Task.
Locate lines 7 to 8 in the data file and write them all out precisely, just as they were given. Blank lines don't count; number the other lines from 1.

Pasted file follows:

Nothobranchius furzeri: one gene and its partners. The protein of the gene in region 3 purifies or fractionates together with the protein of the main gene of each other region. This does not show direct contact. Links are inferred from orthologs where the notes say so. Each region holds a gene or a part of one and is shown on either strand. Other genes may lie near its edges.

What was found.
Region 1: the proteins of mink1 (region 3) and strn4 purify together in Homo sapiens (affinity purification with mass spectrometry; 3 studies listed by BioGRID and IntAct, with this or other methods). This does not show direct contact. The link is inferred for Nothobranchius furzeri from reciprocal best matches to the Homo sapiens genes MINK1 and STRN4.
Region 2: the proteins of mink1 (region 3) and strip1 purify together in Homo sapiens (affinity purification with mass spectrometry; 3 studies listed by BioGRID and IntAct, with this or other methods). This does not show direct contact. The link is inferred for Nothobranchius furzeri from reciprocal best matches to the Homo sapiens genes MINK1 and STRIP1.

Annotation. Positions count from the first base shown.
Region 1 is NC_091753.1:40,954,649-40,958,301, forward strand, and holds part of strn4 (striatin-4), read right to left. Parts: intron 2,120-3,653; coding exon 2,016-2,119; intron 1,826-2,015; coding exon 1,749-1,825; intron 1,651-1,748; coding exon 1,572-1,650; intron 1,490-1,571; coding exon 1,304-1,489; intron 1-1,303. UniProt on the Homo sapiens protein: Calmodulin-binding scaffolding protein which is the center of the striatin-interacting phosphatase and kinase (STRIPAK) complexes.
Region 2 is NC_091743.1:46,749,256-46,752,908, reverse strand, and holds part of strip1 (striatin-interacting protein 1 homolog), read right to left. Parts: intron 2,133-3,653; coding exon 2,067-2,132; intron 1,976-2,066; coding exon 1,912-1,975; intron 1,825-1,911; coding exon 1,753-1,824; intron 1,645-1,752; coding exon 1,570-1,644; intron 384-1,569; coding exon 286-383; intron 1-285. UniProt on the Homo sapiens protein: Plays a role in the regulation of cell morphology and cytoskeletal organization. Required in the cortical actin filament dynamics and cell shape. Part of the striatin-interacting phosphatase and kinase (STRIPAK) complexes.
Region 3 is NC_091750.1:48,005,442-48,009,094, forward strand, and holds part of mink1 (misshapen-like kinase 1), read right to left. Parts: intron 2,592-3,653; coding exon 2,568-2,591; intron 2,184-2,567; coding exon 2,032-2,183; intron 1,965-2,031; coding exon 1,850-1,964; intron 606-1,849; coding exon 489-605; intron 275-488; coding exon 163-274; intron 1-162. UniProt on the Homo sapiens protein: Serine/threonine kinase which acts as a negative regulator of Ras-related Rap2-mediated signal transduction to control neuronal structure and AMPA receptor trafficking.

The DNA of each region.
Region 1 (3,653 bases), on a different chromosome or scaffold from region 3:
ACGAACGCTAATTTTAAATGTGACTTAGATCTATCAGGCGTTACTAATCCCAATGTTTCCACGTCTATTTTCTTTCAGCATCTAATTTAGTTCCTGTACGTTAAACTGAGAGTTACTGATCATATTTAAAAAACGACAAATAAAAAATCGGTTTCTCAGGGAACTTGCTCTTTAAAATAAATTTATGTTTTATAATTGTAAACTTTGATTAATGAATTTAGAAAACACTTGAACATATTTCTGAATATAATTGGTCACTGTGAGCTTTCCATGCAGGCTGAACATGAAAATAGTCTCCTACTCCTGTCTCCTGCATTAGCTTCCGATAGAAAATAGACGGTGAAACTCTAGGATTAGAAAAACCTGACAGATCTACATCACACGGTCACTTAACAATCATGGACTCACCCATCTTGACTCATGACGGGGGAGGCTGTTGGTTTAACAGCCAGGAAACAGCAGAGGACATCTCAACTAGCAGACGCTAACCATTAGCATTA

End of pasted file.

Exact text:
Region 2 is NC_091743.1:46,749,256-46,752,908, reverse strand, and holds part of strip1 (striatin-interacting protein 1 homolog), read right to left. Parts: intron 2,133-3,653; coding exon 2,067-2,132; intron 1,976-2,066; coding exon 1,912-1,975; intron 1,825-1,911; coding exon 1,753-1,824; intron 1,645-1,752; coding exon 1,570-1,644; intron 384-1,569; coding exon 286-383; intron 1-285. UniProt on the Homo sapiens protein: Plays a role in the regulation of cell morphology and cytoskeletal organization. Required in the cortical actin filament dynamics and cell shape. Part of the striatin-interacting phosphatase and kinase (STRIPAK) complexes.
Region 3 is NC_091750.1:48,005,442-48,009,094, forward strand, and holds part of mink1 (misshapen-like kinase 1), read right to left. Parts: intron 2,592-3,653; coding exon 2,568-2,591; intron 2,184-2,567; coding exon 2,032-2,183; intron 1,965-2,031; coding exon 1,850-1,964; intron 606-1,849; coding exon 489-605; intron 275-488; coding exon 163-274; intron 1-162. UniProt on the Homo sapiens protein: Serine/threonine kinase which acts as a negative regulator of Ras-related Rap2-mediated signal transduction to control neuronal structure and AMPA receptor trafficking.